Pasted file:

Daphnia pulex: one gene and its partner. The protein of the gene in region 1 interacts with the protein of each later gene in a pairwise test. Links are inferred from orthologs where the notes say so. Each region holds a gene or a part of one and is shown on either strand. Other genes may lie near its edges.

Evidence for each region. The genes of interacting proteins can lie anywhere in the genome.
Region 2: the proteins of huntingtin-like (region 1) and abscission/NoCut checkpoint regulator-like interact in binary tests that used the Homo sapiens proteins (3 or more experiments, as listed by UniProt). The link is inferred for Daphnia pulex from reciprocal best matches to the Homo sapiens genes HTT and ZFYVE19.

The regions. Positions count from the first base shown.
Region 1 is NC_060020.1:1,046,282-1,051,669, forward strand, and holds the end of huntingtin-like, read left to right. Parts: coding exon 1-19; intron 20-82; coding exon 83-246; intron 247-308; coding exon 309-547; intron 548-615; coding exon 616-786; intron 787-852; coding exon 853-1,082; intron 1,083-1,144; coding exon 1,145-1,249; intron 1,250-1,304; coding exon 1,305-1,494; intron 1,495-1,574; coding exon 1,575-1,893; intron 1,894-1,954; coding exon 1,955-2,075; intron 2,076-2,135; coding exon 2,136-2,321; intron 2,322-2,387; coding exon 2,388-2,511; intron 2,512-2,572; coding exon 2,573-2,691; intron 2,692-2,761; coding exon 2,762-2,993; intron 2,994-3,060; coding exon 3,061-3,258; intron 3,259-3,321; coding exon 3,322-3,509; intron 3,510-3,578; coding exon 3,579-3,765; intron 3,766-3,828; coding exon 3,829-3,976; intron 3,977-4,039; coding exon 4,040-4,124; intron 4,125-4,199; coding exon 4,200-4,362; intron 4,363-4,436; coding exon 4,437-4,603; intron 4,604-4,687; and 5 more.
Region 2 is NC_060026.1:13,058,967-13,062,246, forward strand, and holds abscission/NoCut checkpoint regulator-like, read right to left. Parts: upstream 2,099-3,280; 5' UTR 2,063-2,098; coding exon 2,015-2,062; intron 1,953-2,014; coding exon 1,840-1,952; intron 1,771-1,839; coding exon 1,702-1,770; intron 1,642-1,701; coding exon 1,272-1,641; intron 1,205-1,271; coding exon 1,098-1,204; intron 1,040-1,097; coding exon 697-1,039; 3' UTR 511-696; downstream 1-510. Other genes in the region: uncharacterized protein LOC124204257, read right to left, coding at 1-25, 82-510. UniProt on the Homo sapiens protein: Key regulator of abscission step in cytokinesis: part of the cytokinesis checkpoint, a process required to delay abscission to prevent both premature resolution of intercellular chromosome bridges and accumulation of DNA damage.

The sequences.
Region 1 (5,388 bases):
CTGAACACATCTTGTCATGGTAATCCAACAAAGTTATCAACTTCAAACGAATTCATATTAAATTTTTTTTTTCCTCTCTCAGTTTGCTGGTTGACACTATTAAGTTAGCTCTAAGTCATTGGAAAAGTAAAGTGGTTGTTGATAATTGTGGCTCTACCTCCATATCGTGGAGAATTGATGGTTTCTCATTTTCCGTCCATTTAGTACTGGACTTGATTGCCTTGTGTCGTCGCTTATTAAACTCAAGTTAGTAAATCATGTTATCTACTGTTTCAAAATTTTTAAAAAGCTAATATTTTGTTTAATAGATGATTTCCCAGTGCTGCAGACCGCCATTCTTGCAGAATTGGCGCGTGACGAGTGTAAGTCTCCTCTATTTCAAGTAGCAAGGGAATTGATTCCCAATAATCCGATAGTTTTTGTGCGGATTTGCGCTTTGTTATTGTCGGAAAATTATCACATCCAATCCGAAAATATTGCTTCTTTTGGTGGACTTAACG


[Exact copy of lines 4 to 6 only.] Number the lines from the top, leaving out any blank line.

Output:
The regions. Positions count from the first base shown.
Region 1 is NC_060020.1:1,046,282-1,051,669, forward strand, and holds the end of huntingtin-like, read left to right. Parts: coding exon 1-19; intron 20-82; coding exon 83-246; intron 247-308; coding exon 309-547; intron 548-615; coding exon 616-786; intron 787-852; coding exon 853-1,082; intron 1,083-1,144; coding exon 1,145-1,249; intron 1,250-1,304; coding exon 1,305-1,494; intron 1,495-1,574; coding exon 1,575-1,893; intron 1,894-1,954; coding exon 1,955-2,075; intron 2,076-2,135; coding exon 2,136-2,321; intron 2,322-2,387; coding exon 2,388-2,511; intron 2,512-2,572; coding exon 2,573-2,691; intron 2,692-2,761; coding exon 2,762-2,993; intron 2,994-3,060; coding exon 3,061-3,258; intron 3,259-3,321; coding exon 3,322-3,509; intron 3,510-3,578; coding exon 3,579-3,765; intron 3,766-3,828; coding exon 3,829-3,976; intron 3,977-4,039; coding exon 4,040-4,124; intron 4,125-4,199; coding exon 4,200-4,362; intron 4,363-4,436; coding exon 4,437-4,603; intron 4,604-4,687; and 5 more.
Region 2 is NC_060026.1:13,058,967-13,062,246, forward strand, and holds abscission/NoCut checkpoint regulator-like, read right to left. Parts: upstream 2,099-3,280; 5' UTR 2,063-2,098; coding exon 2,015-2,062; intron 1,953-2,014; coding exon 1,840-1,952; intron 1,771-1,839; coding exon 1,702-1,770; intron 1,642-1,701; coding exon 1,272-1,641; intron 1,205-1,271; coding exon 1,098-1,204; intron 1,040-1,097; coding exon 697-1,039; 3' UTR 511-696; downstream 1-510. Other genes in the region: uncharacterized protein LOC124204257, read right to left, coding at 1-25, 82-510. UniProt on the Homo sapiens protein: Key regulator of abscission step in cytokinesis: part of the cytokinesis checkpoint, a process required to delay abscission to prevent both premature resolution of intercellular chromosome bridges and accumulation of DNA damage.